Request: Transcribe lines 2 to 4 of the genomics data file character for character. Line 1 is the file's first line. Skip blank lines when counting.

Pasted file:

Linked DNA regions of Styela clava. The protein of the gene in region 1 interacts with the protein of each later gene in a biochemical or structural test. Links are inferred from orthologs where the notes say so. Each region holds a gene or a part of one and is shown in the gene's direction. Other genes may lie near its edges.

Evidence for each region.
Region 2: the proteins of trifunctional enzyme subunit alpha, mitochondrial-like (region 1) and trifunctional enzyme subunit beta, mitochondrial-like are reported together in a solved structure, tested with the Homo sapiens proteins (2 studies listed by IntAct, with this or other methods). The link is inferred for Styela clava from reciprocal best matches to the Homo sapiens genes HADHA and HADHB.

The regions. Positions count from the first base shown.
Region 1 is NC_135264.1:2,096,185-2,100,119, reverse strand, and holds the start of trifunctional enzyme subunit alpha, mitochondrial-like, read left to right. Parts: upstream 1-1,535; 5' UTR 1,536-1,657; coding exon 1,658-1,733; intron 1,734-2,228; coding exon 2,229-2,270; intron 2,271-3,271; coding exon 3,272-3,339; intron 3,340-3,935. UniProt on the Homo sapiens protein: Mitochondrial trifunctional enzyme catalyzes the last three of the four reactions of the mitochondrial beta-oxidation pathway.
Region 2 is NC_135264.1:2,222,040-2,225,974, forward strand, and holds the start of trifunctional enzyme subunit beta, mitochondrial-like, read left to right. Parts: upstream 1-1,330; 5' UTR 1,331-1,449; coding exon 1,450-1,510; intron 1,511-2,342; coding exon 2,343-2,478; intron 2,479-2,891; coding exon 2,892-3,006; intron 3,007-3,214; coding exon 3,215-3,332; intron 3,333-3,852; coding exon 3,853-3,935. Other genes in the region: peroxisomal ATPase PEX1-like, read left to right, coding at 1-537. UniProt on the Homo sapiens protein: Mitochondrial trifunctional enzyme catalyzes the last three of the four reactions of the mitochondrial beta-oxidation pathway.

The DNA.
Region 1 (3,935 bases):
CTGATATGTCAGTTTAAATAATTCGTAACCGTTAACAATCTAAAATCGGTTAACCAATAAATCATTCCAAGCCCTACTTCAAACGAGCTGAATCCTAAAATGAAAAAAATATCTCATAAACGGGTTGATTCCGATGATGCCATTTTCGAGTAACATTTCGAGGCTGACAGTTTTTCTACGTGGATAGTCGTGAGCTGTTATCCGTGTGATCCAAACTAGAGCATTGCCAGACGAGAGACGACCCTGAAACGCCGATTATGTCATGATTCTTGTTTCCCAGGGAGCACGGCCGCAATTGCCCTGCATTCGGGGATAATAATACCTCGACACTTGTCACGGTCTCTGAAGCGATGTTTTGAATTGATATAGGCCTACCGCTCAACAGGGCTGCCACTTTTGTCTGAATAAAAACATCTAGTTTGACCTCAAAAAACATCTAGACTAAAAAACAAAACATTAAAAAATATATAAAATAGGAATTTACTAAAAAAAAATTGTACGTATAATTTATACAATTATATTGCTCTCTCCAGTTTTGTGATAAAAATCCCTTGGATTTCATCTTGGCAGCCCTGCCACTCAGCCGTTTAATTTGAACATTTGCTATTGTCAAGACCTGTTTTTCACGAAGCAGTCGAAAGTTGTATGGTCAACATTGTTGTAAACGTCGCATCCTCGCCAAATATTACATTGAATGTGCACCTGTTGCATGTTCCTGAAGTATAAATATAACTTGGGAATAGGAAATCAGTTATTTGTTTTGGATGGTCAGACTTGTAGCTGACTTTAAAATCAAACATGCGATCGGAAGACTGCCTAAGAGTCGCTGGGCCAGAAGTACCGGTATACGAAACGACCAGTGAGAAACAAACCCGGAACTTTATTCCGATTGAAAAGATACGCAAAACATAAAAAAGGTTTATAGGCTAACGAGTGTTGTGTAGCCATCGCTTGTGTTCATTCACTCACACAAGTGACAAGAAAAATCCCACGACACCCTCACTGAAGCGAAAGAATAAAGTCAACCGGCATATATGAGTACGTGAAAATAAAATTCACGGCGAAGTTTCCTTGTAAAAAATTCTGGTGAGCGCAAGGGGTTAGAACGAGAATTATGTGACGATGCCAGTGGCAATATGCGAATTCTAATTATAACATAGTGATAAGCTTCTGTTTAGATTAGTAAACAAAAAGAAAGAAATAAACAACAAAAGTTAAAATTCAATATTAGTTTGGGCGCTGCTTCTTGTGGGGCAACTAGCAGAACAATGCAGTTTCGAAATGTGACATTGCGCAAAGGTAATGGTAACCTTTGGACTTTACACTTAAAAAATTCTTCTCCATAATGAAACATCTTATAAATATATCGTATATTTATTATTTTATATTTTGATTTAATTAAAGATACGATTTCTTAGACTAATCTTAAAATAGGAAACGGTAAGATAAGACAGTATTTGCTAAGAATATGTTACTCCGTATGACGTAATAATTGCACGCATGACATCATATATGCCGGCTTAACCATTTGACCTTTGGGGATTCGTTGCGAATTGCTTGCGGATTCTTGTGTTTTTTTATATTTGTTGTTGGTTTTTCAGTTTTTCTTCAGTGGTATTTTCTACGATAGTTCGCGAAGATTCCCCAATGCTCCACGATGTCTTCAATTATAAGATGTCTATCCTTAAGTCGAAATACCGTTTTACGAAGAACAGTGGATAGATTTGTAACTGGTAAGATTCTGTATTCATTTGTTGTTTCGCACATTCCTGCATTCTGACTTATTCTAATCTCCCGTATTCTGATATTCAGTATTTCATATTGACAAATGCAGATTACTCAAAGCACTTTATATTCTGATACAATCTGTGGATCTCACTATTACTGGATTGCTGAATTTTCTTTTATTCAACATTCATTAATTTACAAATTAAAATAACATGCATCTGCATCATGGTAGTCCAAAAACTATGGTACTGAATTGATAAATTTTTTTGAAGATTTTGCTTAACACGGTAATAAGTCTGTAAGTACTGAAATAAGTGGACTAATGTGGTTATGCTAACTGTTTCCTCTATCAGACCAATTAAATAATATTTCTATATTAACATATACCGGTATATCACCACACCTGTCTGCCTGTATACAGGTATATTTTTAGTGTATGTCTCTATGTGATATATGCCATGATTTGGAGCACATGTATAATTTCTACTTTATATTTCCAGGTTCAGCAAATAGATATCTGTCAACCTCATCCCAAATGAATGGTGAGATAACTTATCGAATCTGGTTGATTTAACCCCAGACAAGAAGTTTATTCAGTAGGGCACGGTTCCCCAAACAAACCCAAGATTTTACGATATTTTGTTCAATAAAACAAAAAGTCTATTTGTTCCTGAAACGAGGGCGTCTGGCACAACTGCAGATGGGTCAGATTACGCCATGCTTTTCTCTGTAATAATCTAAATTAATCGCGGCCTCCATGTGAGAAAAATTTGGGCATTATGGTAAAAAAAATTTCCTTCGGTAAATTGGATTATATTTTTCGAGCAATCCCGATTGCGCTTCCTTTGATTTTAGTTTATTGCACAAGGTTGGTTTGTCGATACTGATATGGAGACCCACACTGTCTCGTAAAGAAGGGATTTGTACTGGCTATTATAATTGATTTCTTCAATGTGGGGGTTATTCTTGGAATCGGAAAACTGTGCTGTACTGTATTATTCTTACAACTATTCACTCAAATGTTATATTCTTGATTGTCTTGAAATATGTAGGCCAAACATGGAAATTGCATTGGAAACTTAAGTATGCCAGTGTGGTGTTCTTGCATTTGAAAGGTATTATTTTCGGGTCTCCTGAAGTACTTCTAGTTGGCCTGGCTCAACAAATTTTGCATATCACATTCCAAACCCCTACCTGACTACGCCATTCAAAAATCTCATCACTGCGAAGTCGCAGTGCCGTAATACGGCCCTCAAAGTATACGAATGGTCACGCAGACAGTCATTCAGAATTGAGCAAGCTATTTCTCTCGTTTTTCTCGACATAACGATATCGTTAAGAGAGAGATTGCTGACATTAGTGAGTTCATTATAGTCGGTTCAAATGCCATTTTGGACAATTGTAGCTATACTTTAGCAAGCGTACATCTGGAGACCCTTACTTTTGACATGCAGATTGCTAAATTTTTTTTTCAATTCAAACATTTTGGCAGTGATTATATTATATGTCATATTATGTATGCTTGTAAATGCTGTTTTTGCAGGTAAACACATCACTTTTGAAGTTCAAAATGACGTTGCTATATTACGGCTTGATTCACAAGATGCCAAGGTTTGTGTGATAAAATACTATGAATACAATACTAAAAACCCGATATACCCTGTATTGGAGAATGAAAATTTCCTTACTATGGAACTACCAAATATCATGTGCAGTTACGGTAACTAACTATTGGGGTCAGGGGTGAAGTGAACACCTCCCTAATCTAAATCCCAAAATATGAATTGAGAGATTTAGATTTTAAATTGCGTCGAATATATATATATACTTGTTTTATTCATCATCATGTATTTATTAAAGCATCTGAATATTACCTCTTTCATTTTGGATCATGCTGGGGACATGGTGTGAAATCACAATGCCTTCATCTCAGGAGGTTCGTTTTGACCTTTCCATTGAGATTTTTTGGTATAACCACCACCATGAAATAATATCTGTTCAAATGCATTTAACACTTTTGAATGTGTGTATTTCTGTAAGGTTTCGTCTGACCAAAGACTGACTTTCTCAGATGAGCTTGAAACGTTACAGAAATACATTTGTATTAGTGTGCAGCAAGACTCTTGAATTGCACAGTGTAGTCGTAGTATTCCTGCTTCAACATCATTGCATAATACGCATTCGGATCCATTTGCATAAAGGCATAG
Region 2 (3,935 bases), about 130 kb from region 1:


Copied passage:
Evidence for each region.
Region 2: the proteins of trifunctional enzyme subunit alpha, mitochondrial-like (region 1) and trifunctional enzyme subunit beta, mitochondrial-like are reported together in a solved structure, tested with the Homo sapiens proteins (2 studies listed by IntAct, with this or other methods). The link is inferred for Styela clava from reciprocal best matches to the Homo sapiens genes HADHA and HADHB.

The regions. Positions count from the first base shown.